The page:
The dress slid easily over her hips. She turned around so Jill could   secure the back, then glanced toward the mirror, expecting to find the   skirt miles too short. It would have to be in order to fit Jill as   perfectly as it had.

‘‘Shelly,'' Jill whispered, then cupped her hand over her mouth. ‘‘My goodness … you look beautiful … really beautiful.''

The sentiment was what Shelly had felt when she'd viewed her friend in   the dress. ‘‘Something's wrong,'' she said once she found her voice.   ‘‘Something's very wrong.''

‘‘No,'' Jill countered, ‘‘it's very right. It's as if the dress was made for you.''

‘‘Then answer me this,'' Shelly whispered. ‘‘How is it possible for the   same dress to fit two women who wear totally different sizes?''





Chapter Five



Shelly struggled to open the door of the Internal Revenue office, her   arms weighted down with a huge box stuffed full of receipts and records   she'd need for the audit. By bracing the box against the wall with her   knee, she freed one hand to open the door. For the first time ever,   she'd completed her tax return early-all by herself, too-and this was   where it got her. She grumbled righteously and bit her lip, more in   anxiety than annoyance.

She'd just managed to grasp the door handle, when the door unexpectedly   opened and she staggered into the room, nearly colliding with an end   table. She did a quick pirouette, convinced she'd ruined a new pair of   panty hose. With a heartfelt sigh, she set her box of records on the   floor and sank into the first available chair, neatly arranging her   unaccustomed skirt around her knees. Only then did she bother to look   around. There was one other person in the large reception area.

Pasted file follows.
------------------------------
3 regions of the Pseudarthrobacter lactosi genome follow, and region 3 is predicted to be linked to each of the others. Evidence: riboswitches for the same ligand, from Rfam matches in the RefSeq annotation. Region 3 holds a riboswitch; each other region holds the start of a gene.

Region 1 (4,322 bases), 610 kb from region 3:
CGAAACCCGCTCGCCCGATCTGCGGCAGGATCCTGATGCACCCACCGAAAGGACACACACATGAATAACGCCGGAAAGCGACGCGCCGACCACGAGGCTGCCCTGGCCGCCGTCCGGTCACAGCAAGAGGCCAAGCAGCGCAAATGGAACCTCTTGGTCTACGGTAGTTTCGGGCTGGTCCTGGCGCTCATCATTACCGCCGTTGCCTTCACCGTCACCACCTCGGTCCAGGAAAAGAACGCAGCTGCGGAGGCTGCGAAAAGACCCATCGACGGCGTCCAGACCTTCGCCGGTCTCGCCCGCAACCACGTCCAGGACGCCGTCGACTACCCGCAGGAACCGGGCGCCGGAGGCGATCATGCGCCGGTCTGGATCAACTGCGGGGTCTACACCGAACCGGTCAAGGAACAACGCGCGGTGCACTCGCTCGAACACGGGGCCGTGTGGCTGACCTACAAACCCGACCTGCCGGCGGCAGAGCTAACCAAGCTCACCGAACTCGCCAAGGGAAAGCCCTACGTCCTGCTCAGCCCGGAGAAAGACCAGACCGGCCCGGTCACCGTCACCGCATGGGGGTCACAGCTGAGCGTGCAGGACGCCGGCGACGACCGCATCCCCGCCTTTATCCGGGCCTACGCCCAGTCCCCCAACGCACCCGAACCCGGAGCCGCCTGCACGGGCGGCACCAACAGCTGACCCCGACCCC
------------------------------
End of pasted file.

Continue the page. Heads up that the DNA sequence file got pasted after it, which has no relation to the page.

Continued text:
Shelly's heart did a nosedive, landing somewhere in the pit of her   stomach. The man who'd opened the door for her, the man sitting in this   very waiting room, was none other than Mark Brady-the man she'd hoped  to  avoid for the rest of her natural life. She gave an involuntary  gasp.

Mark was leafing through the dog-eared pages of a magazine when he   happened to glance her way. The automatic smile quickly faded from his   face, and his gaze narrowed as if he strongly suspected Shelly had   purposely arranged this meeting.

‘‘What are you doing here?'' Shelly demanded.

‘‘I might ask you the same thing.''

‘‘I didn't follow you here, if that's what you're implying!''

‘‘Listen, Ms. … Hansen, I really couldn't care less.'' With that he   returned to his magazine as if he were reading the fine print in a   million-dollar contract. ‘‘You're the person who blurted out to everyone   within hearing distance that you weren't marrying me. As if I'd even   asked! As if I even knew you!''

Shelly felt the heat rising up her neck and quickly offered the first excuse she could think of. ‘‘I … was distraught.''

‘‘Obviously,'' he muttered from behind his magazine.

A few minutes of strained silence passed. Shelly shifted uncomfortably   in her chair, checking her watch every couple of minutes. For the first   time in recent history she was early for an appointment, but if this  was  where promptness got you, she'd prefer to be late.

‘‘All right, I apologize,'' Shelly said when she couldn't tolerate the   silence any longer. ‘‘I realize it was utterly ridiculous and … and out of   turn-''

‘‘Out of turn,'' Mark echoed, slapping the magazine down on the table. ‘‘I repeat-I don't even know you.''

‘‘I realize that.''

He inhaled deeply, which drew her attention to his broad, muscular   chest. She noticed that he was as meticulously dressed as he'd been at   their first encounter. His dark suit and silk tie, however conventional,   added a touch of sophistication to his natural good looks.

‘‘If there's anyone to blame for this it's Aunt Milly,'' Shelly said, more to herself than to him.